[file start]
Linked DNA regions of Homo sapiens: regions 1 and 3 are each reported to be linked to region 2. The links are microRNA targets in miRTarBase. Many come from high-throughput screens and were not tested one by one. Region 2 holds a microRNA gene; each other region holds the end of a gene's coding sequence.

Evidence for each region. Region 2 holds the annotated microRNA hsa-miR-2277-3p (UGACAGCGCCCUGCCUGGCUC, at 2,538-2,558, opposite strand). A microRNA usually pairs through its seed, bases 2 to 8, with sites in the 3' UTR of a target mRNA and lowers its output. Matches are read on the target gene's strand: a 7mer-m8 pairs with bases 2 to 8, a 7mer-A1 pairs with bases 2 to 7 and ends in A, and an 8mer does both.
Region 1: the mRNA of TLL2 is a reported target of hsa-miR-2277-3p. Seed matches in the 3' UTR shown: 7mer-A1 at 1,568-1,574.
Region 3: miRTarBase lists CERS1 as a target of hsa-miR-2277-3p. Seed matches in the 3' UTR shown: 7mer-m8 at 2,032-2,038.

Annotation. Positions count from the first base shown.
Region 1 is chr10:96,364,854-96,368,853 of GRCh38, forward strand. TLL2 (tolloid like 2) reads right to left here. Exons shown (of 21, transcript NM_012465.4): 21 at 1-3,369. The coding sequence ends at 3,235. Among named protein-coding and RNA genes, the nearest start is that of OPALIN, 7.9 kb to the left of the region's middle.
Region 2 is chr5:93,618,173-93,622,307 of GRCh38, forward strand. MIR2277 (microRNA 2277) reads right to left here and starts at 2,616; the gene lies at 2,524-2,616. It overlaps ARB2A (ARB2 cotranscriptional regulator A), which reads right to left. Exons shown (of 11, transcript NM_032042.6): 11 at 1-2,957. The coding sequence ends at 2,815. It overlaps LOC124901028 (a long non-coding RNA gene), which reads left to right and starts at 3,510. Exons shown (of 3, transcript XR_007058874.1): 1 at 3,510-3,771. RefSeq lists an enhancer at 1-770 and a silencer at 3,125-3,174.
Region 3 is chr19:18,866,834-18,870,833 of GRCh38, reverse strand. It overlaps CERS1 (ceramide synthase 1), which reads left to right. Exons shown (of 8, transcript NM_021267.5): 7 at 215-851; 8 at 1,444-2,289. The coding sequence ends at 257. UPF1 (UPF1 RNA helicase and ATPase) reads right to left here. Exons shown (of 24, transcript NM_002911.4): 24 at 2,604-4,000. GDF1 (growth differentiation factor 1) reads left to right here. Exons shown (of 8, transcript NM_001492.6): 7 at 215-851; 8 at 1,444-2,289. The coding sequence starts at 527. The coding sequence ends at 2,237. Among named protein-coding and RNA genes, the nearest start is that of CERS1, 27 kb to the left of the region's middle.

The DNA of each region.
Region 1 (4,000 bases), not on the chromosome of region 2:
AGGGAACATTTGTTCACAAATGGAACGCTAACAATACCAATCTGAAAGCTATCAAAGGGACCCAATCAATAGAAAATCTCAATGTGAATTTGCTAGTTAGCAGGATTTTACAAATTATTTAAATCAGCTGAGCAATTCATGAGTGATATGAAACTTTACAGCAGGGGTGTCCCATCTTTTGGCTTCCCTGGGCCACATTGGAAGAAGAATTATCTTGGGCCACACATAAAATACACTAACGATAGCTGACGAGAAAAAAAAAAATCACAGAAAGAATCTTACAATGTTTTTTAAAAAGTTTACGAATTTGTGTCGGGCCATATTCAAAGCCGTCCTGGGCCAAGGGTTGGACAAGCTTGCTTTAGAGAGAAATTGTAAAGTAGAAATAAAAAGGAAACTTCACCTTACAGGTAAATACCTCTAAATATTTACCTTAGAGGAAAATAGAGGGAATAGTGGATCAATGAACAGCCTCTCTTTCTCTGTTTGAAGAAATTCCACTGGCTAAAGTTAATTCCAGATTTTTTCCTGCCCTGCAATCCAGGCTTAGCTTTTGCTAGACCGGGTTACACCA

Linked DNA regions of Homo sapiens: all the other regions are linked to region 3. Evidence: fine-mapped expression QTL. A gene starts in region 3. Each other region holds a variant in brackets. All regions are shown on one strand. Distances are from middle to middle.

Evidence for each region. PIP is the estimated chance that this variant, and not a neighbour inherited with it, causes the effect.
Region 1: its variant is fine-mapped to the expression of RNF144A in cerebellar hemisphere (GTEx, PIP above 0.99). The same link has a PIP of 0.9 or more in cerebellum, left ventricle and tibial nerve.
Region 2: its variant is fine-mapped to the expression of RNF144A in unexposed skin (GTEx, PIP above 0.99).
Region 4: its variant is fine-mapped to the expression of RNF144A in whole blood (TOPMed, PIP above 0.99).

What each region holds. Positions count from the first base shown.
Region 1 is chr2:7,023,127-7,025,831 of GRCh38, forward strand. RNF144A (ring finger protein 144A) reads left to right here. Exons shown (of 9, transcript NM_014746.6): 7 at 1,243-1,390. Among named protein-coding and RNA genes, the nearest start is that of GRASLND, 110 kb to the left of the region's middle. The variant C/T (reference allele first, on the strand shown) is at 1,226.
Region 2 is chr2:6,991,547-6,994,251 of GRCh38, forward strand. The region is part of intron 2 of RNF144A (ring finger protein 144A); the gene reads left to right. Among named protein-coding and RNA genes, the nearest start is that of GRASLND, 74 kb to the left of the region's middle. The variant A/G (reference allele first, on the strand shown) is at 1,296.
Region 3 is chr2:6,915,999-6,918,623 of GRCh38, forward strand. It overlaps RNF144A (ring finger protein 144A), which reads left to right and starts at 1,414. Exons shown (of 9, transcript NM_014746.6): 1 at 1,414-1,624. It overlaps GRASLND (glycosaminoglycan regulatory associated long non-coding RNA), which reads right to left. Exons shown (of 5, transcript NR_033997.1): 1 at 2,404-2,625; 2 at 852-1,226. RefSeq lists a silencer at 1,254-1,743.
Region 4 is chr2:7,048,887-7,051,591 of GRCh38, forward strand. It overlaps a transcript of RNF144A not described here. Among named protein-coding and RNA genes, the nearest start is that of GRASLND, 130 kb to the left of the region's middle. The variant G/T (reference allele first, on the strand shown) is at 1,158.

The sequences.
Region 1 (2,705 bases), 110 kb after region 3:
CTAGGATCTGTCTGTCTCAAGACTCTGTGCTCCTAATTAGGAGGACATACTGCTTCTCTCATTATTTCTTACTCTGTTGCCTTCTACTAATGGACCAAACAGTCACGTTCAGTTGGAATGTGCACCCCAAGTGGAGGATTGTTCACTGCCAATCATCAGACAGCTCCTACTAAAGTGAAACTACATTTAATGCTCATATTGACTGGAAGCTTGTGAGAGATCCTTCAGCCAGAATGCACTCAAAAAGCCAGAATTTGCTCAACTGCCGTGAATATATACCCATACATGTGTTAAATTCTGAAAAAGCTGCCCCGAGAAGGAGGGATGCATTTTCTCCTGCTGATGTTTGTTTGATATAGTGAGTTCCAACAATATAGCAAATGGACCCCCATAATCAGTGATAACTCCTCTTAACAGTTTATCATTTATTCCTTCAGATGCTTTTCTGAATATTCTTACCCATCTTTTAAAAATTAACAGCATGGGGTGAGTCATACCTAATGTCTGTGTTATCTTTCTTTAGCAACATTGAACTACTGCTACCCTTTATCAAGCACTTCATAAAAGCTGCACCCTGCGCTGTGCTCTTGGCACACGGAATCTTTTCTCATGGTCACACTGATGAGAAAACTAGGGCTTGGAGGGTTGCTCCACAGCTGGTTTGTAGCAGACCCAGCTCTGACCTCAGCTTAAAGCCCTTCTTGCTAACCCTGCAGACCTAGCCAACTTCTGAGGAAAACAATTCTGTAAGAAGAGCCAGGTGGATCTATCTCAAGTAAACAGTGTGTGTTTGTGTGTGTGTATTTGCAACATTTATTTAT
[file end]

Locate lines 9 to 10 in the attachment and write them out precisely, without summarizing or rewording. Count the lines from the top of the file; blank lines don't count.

The DNA of each region.
Region 1 (4,000 bases), not on the chromosome of region 2: